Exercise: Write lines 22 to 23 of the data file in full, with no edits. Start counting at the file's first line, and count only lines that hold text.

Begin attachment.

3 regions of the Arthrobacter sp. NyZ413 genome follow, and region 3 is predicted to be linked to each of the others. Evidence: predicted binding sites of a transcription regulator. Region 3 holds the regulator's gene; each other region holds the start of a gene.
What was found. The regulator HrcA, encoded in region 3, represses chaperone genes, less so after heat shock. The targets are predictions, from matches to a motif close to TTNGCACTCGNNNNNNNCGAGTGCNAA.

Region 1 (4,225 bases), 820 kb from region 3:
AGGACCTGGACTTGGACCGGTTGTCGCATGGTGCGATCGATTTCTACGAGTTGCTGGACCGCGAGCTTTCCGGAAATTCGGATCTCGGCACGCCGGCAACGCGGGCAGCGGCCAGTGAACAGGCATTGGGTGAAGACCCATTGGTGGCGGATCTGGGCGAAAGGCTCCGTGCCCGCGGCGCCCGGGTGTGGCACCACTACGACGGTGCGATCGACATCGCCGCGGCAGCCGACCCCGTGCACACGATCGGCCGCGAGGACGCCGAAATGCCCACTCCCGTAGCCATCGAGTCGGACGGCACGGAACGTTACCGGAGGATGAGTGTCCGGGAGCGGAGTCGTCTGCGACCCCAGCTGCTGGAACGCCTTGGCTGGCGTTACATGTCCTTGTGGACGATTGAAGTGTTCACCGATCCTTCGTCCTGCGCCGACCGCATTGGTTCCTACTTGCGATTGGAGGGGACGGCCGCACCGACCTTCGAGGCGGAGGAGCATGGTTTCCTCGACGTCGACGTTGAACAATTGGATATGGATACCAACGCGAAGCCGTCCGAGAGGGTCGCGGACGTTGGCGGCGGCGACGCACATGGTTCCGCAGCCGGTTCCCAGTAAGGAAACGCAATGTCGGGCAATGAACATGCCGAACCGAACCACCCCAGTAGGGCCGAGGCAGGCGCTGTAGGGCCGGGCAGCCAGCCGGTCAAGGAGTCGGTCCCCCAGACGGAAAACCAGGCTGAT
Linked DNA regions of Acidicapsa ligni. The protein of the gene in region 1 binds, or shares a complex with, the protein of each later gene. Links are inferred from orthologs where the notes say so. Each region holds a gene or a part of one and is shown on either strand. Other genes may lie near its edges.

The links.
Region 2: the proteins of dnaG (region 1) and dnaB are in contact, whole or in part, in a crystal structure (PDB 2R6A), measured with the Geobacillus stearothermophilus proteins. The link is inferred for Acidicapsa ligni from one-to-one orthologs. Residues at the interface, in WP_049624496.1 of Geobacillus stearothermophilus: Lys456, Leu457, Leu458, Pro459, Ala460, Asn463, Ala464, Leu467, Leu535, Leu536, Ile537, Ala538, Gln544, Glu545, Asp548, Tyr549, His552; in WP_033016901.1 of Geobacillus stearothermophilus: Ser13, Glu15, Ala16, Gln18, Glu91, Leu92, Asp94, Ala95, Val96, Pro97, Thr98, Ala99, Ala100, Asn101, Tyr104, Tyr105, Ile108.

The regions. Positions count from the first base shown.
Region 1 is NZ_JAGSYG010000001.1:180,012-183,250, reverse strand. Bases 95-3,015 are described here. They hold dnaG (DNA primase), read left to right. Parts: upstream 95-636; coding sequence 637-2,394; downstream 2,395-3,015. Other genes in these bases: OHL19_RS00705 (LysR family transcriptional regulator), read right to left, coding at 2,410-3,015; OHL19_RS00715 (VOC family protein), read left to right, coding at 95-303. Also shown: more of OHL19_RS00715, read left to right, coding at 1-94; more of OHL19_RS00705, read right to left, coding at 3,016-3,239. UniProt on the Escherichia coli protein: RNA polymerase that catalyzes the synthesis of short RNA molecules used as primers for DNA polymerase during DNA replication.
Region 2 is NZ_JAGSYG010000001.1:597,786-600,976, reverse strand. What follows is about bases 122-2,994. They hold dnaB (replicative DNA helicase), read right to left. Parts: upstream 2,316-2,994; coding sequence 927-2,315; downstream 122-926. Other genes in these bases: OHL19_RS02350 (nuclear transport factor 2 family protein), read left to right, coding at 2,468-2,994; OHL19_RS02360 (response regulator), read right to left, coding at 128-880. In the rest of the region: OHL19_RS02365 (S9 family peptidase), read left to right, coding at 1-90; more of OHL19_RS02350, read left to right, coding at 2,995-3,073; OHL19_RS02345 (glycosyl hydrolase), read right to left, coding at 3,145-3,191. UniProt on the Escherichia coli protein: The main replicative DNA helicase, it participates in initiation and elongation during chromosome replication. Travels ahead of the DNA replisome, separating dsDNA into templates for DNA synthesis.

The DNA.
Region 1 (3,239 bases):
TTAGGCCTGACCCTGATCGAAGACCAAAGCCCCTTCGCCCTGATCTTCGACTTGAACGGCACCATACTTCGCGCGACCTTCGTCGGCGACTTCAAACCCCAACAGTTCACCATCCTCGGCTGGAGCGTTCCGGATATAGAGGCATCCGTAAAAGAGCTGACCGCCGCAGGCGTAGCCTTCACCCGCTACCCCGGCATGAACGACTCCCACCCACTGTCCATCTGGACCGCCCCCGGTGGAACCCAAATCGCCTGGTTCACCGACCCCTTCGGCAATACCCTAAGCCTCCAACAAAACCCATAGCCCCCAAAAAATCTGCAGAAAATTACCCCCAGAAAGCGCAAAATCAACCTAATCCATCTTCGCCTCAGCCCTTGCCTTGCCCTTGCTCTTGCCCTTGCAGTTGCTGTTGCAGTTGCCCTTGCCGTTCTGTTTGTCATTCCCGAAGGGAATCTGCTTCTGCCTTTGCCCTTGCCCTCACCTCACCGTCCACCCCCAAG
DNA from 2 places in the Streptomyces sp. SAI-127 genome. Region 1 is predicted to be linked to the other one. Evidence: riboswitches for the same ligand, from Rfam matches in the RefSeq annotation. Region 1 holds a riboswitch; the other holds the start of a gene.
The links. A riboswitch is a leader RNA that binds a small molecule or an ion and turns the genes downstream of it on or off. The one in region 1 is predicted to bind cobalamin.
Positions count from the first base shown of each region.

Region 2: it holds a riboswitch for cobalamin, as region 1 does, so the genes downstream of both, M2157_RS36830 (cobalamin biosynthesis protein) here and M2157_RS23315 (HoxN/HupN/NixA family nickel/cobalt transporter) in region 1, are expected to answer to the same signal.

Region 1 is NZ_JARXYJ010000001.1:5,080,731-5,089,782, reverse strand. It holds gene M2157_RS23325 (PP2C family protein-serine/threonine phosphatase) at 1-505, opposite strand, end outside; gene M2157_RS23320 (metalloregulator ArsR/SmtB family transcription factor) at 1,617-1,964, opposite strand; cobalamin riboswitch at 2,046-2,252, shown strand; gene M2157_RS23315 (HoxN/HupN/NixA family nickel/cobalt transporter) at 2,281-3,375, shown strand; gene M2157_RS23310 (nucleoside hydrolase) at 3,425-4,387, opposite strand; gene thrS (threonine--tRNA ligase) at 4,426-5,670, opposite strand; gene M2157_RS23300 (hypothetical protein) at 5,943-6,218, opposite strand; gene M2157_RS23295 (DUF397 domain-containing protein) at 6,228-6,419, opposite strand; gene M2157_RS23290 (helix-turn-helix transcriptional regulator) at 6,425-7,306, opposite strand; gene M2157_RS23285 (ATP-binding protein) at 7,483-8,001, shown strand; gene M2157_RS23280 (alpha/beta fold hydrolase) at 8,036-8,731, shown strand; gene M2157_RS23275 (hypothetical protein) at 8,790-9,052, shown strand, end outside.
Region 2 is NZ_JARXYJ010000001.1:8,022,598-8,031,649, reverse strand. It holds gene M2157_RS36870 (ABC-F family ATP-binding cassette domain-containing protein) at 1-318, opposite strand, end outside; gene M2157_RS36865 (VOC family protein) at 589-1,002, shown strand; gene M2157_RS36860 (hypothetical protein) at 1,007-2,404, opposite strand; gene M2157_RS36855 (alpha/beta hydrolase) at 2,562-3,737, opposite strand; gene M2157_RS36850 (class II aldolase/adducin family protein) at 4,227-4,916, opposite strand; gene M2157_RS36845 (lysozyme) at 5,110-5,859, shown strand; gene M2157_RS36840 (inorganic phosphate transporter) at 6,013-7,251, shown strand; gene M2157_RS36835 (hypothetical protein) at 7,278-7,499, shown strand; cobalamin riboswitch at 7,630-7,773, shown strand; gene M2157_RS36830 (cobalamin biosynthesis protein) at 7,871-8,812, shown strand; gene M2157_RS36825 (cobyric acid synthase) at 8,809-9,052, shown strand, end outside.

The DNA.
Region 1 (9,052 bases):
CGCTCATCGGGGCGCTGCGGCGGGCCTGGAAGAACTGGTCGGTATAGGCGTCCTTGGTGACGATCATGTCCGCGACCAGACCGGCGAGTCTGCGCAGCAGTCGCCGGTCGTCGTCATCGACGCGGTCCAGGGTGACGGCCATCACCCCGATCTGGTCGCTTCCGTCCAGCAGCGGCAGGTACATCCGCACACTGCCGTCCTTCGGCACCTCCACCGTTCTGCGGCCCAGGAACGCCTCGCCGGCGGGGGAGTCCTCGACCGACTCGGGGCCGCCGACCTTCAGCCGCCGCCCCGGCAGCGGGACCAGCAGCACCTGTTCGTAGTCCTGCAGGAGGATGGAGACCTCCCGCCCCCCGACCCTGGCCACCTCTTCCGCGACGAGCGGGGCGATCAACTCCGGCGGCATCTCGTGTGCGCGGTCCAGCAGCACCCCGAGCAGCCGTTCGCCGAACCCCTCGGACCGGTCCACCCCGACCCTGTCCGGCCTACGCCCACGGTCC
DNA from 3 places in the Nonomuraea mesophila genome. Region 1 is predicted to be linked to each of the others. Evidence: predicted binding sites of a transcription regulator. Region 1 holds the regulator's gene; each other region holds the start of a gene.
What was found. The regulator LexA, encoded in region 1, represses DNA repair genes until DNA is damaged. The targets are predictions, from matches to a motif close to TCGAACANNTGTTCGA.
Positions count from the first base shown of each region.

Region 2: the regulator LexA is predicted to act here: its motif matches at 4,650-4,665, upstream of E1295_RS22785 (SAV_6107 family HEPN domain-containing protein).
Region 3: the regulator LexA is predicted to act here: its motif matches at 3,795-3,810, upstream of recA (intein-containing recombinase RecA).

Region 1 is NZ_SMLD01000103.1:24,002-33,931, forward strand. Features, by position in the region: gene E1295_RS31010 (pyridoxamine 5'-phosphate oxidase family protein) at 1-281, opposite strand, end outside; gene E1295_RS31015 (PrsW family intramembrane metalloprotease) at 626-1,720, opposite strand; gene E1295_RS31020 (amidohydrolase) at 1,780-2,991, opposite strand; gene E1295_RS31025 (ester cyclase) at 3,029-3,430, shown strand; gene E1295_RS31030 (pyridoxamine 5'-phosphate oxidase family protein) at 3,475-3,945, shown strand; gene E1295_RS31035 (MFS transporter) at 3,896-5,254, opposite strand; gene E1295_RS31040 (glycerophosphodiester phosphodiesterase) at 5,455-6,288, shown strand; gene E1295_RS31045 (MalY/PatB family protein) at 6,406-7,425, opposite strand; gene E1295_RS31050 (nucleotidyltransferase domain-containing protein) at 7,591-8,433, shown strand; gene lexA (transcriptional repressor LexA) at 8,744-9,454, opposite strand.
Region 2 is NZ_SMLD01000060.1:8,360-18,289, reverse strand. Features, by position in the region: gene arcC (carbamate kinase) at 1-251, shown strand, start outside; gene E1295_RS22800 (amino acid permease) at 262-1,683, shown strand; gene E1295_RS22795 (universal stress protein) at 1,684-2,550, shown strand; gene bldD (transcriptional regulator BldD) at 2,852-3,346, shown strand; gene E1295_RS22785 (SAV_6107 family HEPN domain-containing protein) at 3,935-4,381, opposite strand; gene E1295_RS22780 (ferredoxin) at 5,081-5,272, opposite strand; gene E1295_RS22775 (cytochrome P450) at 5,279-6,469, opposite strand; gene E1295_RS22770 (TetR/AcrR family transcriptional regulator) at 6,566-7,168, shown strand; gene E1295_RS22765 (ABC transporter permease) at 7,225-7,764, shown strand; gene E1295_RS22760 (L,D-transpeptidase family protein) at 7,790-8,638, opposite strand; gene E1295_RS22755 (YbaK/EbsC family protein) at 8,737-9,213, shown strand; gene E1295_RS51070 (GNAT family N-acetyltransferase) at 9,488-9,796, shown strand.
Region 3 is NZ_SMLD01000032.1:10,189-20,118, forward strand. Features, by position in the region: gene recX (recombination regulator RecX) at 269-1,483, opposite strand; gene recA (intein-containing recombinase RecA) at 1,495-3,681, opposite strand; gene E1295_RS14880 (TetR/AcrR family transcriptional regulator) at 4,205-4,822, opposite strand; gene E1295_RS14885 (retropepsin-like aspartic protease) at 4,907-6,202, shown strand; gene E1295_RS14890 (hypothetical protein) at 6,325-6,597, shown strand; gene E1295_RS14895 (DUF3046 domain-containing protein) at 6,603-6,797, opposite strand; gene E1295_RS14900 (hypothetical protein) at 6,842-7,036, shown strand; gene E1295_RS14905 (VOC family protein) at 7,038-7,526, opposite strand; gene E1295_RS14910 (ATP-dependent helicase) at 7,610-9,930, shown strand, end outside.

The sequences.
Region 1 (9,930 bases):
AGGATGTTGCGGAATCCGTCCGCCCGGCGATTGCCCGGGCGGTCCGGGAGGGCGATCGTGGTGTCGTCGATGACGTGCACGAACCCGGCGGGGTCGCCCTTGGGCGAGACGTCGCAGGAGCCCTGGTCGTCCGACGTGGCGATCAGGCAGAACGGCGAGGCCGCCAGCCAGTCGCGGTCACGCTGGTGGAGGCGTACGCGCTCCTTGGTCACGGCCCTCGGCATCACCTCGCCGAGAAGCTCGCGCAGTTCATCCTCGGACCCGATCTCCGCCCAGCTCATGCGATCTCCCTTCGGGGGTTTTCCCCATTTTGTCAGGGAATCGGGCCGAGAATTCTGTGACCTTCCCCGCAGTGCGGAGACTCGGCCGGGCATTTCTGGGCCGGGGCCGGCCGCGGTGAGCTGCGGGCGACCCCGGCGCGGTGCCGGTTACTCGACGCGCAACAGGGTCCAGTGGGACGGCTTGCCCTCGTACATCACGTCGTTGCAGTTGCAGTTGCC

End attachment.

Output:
CGCTCATCGGGGCGCTGCGGCGGGCCTGGAAGAACTGGTCGGTATAGGCGTCCTTGGTGACGATCATGTCCGCGACCAGACCGGCGAGTCTGCGCAGCAGTCGCCGGTCGTCGTCATCGACGCGGTCCAGGGTGACGGCCATCACCCCGATCTGGTCGCTTCCGTCCAGCAGCGGCAGGTACATCCGCACACTGCCGTCCTTCGGCACCTCCACCGTTCTGCGGCCCAGGAACGCCTCGCCGGCGGGGGAGTCCTCGACCGACTCGGGGCCGCCGACCTTCAGCCGCCGCCCCGGCAGCGGGACCAGCAGCACCTGTTCGTAGTCCTGCAGGAGGATGGAGACCTCCCGCCCCCCGACCCTGGCCACCTCTTCCGCGACGAGCGGGGCGATCAACTCCGGCGGCATCTCGTGTGCGCGGTCCAGCAGCACCCCGAGCAGCCGTTCGCCGAACCCCTCGGACCGGTCCACCCCGACCCTGTCCGGCCTACGCCCACGGTCC
DNA from 3 places in the Nonomuraea mesophila genome. Region 1 is predicted to be linked to each of the others. Evidence: predicted binding sites of a transcription regulator. Region 1 holds the regulator's gene; each other region holds the start of a gene.